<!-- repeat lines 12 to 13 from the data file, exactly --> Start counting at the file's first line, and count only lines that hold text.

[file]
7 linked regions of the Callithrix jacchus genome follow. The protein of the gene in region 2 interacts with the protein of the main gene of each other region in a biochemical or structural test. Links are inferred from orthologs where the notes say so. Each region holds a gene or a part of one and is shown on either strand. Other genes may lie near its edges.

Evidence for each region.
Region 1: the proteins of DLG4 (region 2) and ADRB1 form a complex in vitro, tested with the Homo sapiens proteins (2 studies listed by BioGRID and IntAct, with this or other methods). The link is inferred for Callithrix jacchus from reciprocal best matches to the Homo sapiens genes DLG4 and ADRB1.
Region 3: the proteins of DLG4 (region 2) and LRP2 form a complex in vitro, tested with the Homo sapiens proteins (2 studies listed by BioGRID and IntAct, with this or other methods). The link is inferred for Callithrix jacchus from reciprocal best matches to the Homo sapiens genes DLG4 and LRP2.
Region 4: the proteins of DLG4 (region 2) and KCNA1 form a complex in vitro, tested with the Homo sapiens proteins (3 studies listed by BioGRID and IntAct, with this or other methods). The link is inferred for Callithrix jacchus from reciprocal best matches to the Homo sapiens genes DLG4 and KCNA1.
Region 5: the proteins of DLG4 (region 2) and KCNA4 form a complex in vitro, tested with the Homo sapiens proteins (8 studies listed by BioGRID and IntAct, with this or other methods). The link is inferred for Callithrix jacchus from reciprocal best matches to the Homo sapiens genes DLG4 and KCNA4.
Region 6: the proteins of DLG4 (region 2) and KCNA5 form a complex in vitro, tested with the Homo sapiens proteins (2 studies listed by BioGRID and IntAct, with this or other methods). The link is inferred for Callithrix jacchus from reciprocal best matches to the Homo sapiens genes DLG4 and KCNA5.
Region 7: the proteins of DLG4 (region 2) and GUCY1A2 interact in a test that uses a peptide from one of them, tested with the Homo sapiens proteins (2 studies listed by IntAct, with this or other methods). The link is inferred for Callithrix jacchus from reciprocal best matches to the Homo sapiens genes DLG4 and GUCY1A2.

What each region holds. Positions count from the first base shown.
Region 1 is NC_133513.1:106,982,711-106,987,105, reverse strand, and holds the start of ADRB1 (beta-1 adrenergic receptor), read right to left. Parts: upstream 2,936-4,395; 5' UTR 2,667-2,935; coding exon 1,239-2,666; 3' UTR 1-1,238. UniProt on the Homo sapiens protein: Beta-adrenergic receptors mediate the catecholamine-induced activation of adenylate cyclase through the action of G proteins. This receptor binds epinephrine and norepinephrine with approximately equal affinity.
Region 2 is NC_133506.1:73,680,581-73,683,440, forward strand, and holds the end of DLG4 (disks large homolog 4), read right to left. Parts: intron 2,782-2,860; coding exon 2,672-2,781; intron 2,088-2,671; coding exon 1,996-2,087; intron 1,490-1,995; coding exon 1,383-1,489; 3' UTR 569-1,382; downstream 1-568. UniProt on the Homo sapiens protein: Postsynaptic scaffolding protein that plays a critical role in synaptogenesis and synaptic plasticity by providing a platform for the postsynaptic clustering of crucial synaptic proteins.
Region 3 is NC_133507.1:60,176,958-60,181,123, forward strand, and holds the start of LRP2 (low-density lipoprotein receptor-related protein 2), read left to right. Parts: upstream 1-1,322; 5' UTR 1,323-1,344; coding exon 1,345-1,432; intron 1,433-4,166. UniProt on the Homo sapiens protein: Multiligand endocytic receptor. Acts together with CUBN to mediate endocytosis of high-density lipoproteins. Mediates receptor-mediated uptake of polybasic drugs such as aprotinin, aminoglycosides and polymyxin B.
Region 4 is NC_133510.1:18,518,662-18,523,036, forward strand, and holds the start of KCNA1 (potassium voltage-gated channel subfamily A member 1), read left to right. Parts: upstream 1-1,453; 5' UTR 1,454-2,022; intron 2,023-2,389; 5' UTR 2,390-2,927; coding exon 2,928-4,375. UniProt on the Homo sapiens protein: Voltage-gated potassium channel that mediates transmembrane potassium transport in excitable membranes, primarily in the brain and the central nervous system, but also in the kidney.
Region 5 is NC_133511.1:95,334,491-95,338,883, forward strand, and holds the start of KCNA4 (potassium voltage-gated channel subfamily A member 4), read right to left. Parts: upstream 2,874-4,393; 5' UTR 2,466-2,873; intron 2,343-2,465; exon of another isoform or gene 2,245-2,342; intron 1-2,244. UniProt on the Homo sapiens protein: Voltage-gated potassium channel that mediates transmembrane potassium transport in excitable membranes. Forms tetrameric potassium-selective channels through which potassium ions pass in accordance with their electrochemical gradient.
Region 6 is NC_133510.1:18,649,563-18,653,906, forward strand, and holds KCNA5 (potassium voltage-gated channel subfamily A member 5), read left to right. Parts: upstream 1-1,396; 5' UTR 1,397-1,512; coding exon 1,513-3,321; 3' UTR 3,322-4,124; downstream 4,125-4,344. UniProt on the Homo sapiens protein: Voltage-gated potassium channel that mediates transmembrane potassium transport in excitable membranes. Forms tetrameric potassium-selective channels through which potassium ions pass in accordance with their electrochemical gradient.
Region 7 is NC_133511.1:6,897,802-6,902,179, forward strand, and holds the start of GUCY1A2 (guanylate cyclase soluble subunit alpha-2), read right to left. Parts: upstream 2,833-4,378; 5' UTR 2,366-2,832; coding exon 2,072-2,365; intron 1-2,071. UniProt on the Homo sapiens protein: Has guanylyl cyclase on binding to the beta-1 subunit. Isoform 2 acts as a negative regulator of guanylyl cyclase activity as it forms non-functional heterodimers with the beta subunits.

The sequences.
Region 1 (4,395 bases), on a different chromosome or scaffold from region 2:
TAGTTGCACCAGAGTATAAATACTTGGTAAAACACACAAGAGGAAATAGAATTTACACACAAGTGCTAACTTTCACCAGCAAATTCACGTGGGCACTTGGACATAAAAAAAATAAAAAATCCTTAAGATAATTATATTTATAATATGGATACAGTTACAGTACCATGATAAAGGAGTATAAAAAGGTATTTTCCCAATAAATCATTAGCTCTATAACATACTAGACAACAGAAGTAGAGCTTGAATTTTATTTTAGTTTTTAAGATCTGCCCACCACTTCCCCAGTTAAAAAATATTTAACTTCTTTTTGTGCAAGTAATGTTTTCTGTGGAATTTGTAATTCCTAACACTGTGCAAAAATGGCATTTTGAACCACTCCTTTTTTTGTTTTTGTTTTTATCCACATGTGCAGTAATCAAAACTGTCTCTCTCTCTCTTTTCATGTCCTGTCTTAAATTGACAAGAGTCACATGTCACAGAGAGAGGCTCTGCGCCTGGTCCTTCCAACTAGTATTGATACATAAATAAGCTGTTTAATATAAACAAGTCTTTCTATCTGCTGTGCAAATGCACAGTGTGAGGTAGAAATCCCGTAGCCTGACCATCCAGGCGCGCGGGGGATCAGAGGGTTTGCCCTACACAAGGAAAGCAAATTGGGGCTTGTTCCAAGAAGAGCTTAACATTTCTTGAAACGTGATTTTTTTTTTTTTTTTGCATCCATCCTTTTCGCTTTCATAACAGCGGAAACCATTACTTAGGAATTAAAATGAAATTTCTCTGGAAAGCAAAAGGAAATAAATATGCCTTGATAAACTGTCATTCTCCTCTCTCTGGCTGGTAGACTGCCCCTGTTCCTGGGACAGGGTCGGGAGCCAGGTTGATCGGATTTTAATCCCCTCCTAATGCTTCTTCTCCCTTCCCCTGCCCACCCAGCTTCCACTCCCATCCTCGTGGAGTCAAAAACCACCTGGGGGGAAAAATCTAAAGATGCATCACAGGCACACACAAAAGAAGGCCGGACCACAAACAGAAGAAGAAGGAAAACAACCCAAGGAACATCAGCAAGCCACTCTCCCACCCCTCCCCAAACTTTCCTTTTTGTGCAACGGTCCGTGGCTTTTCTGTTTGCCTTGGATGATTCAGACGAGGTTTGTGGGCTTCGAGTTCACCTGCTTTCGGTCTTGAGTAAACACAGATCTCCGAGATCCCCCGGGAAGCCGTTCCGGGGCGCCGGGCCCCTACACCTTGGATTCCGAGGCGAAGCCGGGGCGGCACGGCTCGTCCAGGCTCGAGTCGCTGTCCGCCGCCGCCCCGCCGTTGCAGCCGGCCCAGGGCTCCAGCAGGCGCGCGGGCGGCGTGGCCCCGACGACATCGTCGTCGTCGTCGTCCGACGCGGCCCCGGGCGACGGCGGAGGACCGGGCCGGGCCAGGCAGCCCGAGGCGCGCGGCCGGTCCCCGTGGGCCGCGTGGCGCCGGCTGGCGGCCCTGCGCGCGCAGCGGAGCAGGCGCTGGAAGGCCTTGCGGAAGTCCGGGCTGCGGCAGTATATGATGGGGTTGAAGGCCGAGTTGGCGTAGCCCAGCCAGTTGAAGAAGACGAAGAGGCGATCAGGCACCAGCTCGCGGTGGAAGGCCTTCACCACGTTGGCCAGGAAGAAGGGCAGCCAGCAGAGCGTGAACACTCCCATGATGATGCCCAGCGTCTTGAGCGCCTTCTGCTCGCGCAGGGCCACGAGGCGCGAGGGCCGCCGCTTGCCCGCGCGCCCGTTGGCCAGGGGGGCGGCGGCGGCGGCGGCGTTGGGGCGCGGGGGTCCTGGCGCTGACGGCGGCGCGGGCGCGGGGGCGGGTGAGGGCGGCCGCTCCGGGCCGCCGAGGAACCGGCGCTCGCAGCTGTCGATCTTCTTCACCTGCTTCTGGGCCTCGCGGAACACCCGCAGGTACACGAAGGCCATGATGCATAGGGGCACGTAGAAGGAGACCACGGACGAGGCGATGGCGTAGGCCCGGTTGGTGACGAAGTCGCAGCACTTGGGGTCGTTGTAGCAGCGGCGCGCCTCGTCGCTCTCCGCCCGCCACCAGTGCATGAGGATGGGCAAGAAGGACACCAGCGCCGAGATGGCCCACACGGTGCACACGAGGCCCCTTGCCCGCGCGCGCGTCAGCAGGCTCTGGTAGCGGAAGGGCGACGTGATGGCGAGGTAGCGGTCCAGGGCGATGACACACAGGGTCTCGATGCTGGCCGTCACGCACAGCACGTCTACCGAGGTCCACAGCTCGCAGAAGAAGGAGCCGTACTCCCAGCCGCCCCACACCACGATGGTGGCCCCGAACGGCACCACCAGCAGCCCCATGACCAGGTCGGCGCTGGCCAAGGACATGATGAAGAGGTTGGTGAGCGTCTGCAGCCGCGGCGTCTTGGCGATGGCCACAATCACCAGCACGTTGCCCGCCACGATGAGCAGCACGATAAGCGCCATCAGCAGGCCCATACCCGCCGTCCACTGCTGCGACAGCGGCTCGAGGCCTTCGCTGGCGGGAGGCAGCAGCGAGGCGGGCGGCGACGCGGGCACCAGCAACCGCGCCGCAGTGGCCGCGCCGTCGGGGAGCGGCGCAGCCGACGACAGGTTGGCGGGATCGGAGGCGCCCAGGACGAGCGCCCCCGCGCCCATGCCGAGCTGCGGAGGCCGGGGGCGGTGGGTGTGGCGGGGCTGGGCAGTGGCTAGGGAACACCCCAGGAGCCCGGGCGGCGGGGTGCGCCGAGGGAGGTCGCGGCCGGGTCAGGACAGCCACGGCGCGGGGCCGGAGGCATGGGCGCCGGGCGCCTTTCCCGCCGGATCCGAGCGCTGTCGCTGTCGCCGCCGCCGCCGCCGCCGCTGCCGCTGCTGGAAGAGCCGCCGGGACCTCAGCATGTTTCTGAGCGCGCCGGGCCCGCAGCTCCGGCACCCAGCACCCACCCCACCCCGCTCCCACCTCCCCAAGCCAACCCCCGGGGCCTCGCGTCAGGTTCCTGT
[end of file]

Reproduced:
Region 3 is NC_133507.1:60,176,958-60,181,123, forward strand, and holds the start of LRP2 (low-density lipoprotein receptor-related protein 2), read left to right. Parts: upstream 1-1,322; 5' UTR 1,323-1,344; coding exon 1,345-1,432; intron 1,433-4,166. UniProt on the Homo sapiens protein: Multiligand endocytic receptor. Acts together with CUBN to mediate endocytosis of high-density lipoproteins. Mediates receptor-mediated uptake of polybasic drugs such as aprotinin, aminoglycosides and polymyxin B.
Region 4 is NC_133510.1:18,518,662-18,523,036, forward strand, and holds the start of KCNA1 (potassium voltage-gated channel subfamily A member 1), read left to right. Parts: upstream 1-1,453; 5' UTR 1,454-2,022; intron 2,023-2,389; 5' UTR 2,390-2,927; coding exon 2,928-4,375. UniProt on the Homo sapiens protein: Voltage-gated potassium channel that mediates transmembrane potassium transport in excitable membranes, primarily in the brain and the central nervous system, but also in the kidney.